Jeet Kune Do Counter-Attacks: Locking

November 5, 20151 Comment

There are times when controlling an opponent is more important than cleaning his clock.

Arm and wristlocks are common to many martial arts. They are important primary techniques in chin na, jiujitsu and aikido.

Left to right: Sifu Larry Hartsell, Sifu Dan Inosanto & Sifu Tim Tackett at the Smoky Mountain Camp.

Left to right: Sifu Larry Hartsell, Sifu Dan Inosanto & Sifu Tim Tackett at the Smoky Mountain Camp.

In developing Jeet Kune Do, Bruce Lee considered locking to be either accidental or incidental. It’s accidental because in JKD, while we don’t look for a lock, we may find one. For example, you may slip an opponent’s punch, throw an uppercut to the stomach and get him in a front headlock. It’s accidental because it’s not planned; it’s just there. It’s as if your opponent’s own energy or body position leads him into a lock. Locking in JKD is incidental because it’s seldom a primary goal. Locking almost always follows a punch, kick, trap or throw. We believe in softening up and opponent before locking him.

This is not to say that locking should be disregarded. There are times when controlling an opponent may be more important than punching him out. For example, your “opponent” may be a drunk at a party of a mentally disturbed person who may harm himself or others. You may have a job such as bodyguard, bouncer or police officer where controlling an opponent is desired.

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JKD-Vol2-CounterAttack-BookThe Kali Lock-Flow

Experts in Filipino Kali practice locking by flowing from one lock to another. The flow occurs when you attempt a lock and your opponent resists. When he resists he gives you energy. You flow (or go with) his energy and into another lock. The Kali lock-flow is an example of flowing with your opponent’s energy.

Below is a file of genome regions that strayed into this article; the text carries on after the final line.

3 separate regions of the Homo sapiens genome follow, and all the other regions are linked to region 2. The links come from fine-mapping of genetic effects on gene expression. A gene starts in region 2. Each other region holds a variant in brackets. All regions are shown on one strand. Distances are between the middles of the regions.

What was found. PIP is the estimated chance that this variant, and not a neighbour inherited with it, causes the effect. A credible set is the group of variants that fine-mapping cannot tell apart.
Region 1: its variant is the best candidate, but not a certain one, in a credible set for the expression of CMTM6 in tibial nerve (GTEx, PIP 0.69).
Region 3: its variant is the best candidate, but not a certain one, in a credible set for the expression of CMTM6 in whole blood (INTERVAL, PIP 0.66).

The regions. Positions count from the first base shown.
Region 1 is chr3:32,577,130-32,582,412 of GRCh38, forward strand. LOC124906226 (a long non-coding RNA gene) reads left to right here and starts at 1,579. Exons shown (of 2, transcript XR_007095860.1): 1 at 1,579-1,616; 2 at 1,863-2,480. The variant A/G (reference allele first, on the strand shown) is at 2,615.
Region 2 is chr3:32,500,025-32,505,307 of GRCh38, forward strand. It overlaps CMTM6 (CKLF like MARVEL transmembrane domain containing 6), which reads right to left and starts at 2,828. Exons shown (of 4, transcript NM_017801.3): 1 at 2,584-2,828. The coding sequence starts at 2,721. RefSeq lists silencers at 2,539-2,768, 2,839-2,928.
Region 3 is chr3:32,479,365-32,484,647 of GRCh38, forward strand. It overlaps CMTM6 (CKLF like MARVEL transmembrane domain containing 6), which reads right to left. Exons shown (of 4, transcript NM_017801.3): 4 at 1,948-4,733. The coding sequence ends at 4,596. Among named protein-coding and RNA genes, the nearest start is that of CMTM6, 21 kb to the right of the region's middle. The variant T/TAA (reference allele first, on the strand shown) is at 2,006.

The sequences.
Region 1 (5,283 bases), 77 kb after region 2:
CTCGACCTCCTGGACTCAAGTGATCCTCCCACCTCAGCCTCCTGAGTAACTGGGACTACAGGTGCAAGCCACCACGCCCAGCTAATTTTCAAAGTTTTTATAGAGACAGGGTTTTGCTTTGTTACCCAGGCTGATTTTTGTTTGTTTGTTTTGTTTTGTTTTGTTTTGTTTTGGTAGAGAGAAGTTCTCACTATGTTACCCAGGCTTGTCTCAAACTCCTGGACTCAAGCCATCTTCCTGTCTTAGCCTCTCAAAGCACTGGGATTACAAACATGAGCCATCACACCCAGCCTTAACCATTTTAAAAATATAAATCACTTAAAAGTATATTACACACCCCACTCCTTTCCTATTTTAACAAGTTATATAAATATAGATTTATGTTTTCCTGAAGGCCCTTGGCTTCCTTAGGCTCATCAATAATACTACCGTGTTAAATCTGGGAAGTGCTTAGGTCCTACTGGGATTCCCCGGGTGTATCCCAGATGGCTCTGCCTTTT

Many Kali instructors will do a different lock-flow every time they show you an example. This follows the JKD principle of no set pattern, and shows that energy will differ from opponent to opponent. Remember, the lock-flow shown in this article is only one example. Learn it, but don’t be bound to it. Once you’ve learned it, dissolve it and just go with the flow. Take each lock to the point where it is defined or set. Stay on the threshold of pain, but don’t push past it.

JKD Grappling Flow 1

JKD Grappling Flow 2

JKD Grappling Flow 3

JKD Grappling Flow 4

This article was originally published in the December 1987 issue of “IKF Presents: The Masters’ Fighting Guide”, and is an excerpt from Sifu Tim Tackett and the late Sifu Larry Hartsell’s book “Jeet Kune Do Volume II: Entering to Trapping to Grappling”. It’s out of print, but is still available via Amazon.com.

You can learn more about Sifu Larry Hartsell’s JKD & organization at: JKDAssoc.com; and Sifu Tim Tackett and his JKD Wednesday Night Group at: JKDWedNite.com.

About the video: Sifu Larry Hartsell’s Lockflow demonstrated and taught by Sifu Wes Bennett, an original instructor under Sifu Larry Hartsell.

jkd counterattack Larry Hartsell

jkd counterattack Hartsell & Tackett

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  • Debra Ann Crosier Hartsell

    Thank you. I like number 10. :)

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